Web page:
By Gertrude Chavez-Dreyfuss
NEW YORK (Reuters) -The dollar gained on Thursday as investors took profits on bets the currency would weaken further and shrugged off data showing signs the U.S. economy is slowing.
Thursday’s economic data suggested that the Federal Reserve is likely done raising interest rates and may start easing by the middle of next year, typically a dollar-negative factor.
Euro weakness after a soft euro zone inflation report also partly helped boost the greenback, analysts said.
The dollar index, which measures its value against six major currencies, rose 0.6% to 103.38 and was on track to post its best daily gain in more than a month. On a monthly basis, the dollar has posted a 3% loss, on pace for its worst monthly showing in a year.
Some analysts said the dollar may have benefited from month-end demand, as investors squared up positions for November, a period that featured a sharp sell-off in the U.S. currency with the market pricing in rate cuts next year.
Others, however, expected a dollar sell-off at month-end with stocks’ sharp gains for November. There were sell dollar signals at some of the biggest U.S. banks, analysts said.
“We were expecting dollar selling at month-end given how much U.S. equities rallied. That typically means foreign asset managers would have sold dollars forward,” said Vassili Serebriakov, FX strategist, at UBS in New York.
“But it’s possible that some of the selling happened earlier in the month. So maybe there’s less dollar selling at month end.”
Dollar gains persisted despite reports that showed U.S. inflation continued to moderate in October and jobless claims rose in the latest week suggesting a slowing labor market.
Inflation as measured by the personal consumption expenditures (PCE) price index was unchanged in October after climbing 0.4% in September. In the 12 months through October, the PCE price index increased 3.0%. That was the smallest year-on-year gain since March 2021 and followed a 3.4% advance in September.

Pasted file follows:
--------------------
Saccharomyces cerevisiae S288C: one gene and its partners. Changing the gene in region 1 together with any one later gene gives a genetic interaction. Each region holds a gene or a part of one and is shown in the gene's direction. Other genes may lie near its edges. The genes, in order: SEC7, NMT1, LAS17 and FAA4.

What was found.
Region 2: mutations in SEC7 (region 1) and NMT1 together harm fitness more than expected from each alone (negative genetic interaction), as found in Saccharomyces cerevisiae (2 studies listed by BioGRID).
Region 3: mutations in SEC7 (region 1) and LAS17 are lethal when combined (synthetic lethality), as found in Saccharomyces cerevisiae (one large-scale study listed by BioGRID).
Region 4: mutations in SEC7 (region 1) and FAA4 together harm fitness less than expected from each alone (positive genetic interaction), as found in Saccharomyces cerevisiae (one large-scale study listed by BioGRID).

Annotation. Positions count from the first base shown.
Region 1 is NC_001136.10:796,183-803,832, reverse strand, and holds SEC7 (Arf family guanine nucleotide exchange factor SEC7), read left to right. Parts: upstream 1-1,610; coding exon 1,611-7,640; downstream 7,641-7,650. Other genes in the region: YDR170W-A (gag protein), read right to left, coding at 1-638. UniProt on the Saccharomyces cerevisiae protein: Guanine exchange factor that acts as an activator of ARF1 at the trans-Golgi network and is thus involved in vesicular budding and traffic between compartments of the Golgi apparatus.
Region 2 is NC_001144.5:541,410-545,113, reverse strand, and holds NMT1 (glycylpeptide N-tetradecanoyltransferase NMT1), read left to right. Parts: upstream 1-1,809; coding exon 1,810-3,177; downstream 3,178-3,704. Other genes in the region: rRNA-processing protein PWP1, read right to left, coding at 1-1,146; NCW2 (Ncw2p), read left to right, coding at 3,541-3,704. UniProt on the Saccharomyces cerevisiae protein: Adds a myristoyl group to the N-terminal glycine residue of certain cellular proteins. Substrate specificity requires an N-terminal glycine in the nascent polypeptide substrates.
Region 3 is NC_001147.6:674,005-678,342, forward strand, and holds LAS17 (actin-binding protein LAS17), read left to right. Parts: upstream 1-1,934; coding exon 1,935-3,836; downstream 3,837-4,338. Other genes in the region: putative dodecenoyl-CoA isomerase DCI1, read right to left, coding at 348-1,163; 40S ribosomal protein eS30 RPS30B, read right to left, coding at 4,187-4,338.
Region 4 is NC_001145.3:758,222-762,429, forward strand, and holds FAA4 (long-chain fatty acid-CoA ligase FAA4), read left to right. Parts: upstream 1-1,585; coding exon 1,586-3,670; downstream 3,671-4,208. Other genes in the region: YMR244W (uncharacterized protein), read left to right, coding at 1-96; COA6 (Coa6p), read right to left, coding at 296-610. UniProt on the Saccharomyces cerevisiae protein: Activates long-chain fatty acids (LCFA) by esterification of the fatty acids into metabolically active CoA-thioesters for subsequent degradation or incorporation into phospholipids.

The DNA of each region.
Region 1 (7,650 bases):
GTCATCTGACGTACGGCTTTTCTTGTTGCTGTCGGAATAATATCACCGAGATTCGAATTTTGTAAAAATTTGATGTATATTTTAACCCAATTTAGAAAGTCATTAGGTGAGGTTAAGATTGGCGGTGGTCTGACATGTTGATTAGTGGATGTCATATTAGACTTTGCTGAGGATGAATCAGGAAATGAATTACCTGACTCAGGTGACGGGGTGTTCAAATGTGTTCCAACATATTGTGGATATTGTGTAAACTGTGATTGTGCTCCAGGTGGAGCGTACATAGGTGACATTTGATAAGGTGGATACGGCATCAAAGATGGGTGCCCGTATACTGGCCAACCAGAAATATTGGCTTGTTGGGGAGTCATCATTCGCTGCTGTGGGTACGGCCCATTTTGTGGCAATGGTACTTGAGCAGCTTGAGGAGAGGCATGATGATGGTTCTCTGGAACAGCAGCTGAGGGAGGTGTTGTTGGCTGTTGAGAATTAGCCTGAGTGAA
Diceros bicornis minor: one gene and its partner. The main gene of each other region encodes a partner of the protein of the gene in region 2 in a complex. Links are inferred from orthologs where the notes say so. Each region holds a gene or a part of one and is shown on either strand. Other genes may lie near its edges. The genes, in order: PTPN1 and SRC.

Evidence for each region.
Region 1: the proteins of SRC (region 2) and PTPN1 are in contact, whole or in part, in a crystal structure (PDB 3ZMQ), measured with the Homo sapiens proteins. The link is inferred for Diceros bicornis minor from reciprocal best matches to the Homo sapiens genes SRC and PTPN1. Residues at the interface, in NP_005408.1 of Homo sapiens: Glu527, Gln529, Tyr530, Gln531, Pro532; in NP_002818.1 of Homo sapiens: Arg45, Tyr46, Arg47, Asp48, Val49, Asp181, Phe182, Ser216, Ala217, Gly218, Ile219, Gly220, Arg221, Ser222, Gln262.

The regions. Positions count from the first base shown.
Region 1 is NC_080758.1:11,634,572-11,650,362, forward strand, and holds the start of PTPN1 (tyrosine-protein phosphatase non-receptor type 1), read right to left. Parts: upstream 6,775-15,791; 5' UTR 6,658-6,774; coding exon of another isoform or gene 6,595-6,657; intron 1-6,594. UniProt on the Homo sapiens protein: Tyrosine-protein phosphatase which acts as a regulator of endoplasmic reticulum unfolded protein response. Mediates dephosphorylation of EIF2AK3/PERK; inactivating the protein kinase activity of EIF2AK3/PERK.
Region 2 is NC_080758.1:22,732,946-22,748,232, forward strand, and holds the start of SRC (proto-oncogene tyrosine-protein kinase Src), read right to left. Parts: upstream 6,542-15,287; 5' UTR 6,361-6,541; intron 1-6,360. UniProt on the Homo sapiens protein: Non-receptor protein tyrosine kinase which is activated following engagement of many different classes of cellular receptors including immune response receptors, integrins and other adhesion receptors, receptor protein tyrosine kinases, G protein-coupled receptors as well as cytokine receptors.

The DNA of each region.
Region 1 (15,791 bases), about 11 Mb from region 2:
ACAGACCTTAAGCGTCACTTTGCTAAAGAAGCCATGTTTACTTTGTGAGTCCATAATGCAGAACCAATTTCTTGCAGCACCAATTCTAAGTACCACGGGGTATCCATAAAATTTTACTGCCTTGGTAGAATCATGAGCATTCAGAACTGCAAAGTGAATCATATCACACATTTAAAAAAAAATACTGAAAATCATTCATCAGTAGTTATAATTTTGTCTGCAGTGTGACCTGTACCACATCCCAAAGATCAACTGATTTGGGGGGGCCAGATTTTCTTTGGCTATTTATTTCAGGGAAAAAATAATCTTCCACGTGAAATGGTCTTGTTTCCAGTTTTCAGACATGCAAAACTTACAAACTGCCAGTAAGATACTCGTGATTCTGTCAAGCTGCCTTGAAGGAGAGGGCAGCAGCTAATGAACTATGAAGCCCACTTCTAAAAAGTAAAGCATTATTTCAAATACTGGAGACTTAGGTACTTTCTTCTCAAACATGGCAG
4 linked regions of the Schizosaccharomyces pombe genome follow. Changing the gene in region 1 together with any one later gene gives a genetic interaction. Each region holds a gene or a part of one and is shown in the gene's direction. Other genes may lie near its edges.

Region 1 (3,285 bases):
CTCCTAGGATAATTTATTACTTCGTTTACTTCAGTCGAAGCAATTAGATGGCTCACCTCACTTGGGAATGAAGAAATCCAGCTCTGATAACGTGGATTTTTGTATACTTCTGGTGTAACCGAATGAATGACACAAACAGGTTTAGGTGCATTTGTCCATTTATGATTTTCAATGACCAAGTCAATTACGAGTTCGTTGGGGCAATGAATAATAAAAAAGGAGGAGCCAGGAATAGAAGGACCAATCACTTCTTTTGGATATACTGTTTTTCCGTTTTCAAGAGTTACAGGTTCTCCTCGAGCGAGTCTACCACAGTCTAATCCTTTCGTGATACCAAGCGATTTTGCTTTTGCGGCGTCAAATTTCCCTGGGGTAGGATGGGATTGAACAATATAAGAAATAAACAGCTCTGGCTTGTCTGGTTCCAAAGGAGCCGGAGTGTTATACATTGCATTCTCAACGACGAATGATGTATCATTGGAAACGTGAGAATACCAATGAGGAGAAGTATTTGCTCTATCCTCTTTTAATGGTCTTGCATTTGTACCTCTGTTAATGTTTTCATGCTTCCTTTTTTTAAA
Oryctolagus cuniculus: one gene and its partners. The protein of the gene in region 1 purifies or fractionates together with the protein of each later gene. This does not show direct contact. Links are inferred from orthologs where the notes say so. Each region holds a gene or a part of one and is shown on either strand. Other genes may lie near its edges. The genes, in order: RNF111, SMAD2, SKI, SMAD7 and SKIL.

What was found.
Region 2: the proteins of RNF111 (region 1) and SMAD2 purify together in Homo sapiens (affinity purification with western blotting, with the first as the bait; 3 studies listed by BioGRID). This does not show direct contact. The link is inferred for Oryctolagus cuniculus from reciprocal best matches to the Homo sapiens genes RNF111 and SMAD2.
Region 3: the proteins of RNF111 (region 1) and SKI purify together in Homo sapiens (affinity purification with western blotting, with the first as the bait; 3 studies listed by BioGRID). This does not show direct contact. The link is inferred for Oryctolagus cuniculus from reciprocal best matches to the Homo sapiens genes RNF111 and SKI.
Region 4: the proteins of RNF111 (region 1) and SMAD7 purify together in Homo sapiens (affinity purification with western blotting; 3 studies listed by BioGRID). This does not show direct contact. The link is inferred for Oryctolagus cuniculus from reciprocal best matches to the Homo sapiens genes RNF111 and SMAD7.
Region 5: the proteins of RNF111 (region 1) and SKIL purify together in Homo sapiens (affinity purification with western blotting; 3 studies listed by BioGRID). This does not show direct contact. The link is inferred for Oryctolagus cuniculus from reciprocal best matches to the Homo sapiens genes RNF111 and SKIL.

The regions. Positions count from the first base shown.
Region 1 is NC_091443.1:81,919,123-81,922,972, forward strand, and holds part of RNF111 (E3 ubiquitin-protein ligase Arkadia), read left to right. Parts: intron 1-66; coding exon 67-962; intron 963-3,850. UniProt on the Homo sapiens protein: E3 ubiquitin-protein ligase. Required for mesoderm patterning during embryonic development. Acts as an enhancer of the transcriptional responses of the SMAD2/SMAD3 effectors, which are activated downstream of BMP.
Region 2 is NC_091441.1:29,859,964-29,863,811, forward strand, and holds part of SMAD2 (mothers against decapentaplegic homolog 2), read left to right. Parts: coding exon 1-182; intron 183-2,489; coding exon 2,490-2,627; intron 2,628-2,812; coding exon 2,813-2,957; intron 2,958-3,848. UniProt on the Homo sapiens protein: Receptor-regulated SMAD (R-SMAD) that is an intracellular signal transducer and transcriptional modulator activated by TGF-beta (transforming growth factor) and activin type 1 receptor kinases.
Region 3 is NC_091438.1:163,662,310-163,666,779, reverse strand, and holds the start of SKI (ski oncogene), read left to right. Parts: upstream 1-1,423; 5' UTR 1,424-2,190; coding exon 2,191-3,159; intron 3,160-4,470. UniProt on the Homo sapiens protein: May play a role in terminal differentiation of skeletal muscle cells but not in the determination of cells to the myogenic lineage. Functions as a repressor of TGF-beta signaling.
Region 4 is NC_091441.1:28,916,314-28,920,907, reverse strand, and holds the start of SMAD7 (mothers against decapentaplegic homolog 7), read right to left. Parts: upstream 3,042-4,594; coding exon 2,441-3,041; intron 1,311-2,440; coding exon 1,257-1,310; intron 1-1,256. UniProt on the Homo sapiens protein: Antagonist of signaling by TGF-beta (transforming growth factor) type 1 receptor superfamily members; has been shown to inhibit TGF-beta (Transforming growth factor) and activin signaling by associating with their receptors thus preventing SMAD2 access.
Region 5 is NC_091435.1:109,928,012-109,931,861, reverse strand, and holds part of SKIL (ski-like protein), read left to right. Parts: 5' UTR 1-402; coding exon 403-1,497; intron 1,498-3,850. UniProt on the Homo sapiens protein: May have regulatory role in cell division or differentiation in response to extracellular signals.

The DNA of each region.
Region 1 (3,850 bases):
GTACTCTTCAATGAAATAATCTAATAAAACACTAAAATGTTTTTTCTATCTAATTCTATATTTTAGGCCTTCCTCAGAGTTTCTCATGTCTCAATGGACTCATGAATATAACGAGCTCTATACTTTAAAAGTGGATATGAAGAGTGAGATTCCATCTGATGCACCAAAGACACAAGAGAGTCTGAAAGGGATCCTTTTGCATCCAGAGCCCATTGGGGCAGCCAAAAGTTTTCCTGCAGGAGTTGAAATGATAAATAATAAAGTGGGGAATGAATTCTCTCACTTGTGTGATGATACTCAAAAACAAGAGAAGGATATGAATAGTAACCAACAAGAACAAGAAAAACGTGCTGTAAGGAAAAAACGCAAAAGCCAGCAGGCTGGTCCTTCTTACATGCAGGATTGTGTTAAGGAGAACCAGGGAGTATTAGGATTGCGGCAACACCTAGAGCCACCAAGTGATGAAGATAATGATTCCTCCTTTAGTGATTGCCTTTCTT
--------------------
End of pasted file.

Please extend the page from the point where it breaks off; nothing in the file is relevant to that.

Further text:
Meanwhile, initial claims for state unemployment benefits increased 7,000 to a seasonally-adjusted 218,000 for the week ended Nov. 25. Economists had forecast 226,000 claims.
In other currencies, the euro fell after euro zone inflation eased by more than forecast this month, fuelling bets of early European Central Bank rate cuts.
Consumer price growth in the 20 countries that share the euro currency dropped to 2.4% in November from 2.9% in October, well below expectations for a fall to 2.7%.
The euro last changed hands at $1.0889 against the dollar, down 0.7%. It is still poised to show a monthly gain of 3%, the largest since November 2022.
Against the yen, the dollar rose 0.7% to 148.20 yen. For November, the greenback was down 2.3%, on pace for its largest monthly fall since December last year.
“The broader picture is that the dollar has weakened quite substantially in November. It’s still probably a two-way risk from here in terms of the Fed December meeting,” Serebriakov of UBS said.
“The U.S. data hasn’t slowed significantly. Inflation has but activity data remains relatively resilient,” he added.
U.S. rate futures have priced in about a 47% chance of a rate cut at the March 19-20, 2024 meeting, rising to about 78% probability at the April 30-May 1 meeting, the CME FedWatch Tool showed on Thursday. Overall, the rates market sees roughly 100 basis points (bps) of cuts by the end of 2024, according to LSEG data.